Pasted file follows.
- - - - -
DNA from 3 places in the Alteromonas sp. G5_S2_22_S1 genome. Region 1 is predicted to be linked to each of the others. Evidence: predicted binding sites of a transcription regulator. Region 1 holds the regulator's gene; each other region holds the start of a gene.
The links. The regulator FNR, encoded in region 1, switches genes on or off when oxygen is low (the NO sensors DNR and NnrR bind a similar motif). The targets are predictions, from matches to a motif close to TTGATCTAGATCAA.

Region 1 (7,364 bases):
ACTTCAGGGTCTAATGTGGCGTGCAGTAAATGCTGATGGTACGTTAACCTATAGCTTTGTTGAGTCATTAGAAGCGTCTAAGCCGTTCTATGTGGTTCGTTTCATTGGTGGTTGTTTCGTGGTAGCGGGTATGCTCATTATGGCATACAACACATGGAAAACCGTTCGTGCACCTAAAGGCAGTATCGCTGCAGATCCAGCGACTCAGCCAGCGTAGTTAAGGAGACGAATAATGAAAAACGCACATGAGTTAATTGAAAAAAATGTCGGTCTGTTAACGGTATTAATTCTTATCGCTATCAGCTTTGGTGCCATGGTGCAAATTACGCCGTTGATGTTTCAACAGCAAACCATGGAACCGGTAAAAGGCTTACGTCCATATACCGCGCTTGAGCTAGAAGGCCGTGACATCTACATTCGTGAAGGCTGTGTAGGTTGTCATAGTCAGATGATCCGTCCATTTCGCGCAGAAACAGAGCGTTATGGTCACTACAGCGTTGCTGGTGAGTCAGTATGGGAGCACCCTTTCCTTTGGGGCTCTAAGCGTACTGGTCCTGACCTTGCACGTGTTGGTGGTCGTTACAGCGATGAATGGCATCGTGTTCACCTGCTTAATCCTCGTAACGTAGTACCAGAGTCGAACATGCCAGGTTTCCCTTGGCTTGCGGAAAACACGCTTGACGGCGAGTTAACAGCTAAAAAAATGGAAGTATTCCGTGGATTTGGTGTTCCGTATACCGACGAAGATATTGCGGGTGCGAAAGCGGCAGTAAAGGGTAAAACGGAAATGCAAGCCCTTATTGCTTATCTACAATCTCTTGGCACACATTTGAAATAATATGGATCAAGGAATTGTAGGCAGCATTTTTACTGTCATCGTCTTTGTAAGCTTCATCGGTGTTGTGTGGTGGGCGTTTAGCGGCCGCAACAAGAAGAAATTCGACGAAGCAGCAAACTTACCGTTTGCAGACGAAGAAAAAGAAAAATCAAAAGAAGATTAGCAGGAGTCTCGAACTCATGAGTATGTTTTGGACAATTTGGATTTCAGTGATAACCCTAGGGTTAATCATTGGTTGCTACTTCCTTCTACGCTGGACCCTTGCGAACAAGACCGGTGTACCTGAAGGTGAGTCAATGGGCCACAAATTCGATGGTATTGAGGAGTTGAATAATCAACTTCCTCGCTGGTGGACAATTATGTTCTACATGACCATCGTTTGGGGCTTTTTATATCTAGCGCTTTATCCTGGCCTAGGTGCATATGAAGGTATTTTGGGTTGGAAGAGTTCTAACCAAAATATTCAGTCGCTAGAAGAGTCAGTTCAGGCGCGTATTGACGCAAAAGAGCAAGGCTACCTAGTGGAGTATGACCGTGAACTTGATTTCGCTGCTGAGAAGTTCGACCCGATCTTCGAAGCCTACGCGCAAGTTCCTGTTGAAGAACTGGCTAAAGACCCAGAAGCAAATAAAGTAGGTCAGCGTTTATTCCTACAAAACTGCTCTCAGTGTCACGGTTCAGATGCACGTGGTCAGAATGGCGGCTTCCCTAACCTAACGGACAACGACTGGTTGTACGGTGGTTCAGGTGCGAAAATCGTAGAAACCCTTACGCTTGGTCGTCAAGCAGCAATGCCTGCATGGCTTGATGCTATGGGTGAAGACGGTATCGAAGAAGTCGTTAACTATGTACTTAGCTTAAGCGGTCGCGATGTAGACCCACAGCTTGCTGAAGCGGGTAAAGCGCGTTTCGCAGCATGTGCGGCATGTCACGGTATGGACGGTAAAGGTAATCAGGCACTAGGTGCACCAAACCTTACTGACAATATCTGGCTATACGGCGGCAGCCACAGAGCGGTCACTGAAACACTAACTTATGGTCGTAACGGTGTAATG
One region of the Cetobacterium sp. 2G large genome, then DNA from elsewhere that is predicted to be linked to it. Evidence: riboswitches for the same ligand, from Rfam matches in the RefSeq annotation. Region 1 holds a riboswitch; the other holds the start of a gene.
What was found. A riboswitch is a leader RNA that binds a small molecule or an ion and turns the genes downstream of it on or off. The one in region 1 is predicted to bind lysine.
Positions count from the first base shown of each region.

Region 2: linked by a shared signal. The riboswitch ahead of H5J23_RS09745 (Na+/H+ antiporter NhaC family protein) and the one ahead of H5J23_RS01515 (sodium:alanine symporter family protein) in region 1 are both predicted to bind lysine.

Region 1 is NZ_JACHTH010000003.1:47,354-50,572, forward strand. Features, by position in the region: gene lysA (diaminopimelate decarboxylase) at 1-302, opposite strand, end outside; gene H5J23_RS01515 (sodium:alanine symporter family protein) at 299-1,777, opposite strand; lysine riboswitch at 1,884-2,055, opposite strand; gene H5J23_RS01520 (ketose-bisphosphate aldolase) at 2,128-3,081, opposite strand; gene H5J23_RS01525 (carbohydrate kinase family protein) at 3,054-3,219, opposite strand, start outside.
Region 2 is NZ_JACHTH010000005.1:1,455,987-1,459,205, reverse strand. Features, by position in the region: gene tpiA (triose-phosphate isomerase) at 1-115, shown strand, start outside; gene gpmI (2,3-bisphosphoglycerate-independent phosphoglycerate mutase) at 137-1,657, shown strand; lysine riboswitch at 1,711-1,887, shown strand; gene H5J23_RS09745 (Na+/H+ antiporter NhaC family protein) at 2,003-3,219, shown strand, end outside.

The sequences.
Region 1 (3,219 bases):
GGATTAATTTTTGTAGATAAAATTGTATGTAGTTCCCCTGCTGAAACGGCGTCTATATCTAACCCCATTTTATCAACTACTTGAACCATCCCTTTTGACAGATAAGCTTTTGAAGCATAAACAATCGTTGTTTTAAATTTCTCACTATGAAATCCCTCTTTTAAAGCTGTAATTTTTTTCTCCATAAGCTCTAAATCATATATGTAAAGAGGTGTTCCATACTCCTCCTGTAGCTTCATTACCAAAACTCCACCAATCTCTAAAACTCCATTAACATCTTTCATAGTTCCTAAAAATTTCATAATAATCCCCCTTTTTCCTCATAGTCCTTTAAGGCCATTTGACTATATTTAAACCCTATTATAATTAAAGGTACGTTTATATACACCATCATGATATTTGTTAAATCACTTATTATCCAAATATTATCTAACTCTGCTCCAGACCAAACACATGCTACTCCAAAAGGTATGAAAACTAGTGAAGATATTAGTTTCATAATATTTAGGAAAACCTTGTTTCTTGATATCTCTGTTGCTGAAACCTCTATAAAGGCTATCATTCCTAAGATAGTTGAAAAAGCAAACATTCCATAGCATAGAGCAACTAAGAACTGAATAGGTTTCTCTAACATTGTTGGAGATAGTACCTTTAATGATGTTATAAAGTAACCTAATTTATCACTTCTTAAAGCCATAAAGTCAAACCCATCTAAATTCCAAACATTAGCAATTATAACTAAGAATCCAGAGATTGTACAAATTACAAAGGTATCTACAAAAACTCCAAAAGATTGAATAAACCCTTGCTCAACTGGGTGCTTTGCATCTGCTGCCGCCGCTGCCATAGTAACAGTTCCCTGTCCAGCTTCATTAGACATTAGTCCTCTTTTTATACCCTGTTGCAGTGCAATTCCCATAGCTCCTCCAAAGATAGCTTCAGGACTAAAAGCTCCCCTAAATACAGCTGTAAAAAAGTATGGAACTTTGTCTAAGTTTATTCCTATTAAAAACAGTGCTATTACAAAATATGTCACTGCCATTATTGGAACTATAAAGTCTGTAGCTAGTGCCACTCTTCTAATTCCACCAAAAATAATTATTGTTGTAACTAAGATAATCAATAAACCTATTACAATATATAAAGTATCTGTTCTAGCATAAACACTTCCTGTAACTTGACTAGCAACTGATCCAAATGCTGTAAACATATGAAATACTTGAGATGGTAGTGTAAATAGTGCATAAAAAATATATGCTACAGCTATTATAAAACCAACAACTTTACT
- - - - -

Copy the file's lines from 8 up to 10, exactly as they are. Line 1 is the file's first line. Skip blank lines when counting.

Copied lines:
Region 2: linked by a shared signal. The riboswitch ahead of H5J23_RS09745 (Na+/H+ antiporter NhaC family protein) and the one ahead of H5J23_RS01515 (sodium:alanine symporter family protein) in region 1 are both predicted to bind lysine.

Region 1 is NZ_JACHTH010000003.1:47,354-50,572, forward strand. Features, by position in the region: gene lysA (diaminopimelate decarboxylase) at 1-302, opposite strand, end outside; gene H5J23_RS01515 (sodium:alanine symporter family protein) at 299-1,777, opposite strand; lysine riboswitch at 1,884-2,055, opposite strand; gene H5J23_RS01520 (ketose-bisphosphate aldolase) at 2,128-3,081, opposite strand; gene H5J23_RS01525 (carbohydrate kinase family protein) at 3,054-3,219, opposite strand, start outside.
Region 2 is NZ_JACHTH010000005.1:1,455,987-1,459,205, reverse strand. Features, by position in the region: gene tpiA (triose-phosphate isomerase) at 1-115, shown strand, start outside; gene gpmI (2,3-bisphosphoglycerate-independent phosphoglycerate mutase) at 137-1,657, shown strand; lysine riboswitch at 1,711-1,887, shown strand; gene H5J23_RS09745 (Na+/H+ antiporter NhaC family protein) at 2,003-3,219, shown strand, end outside.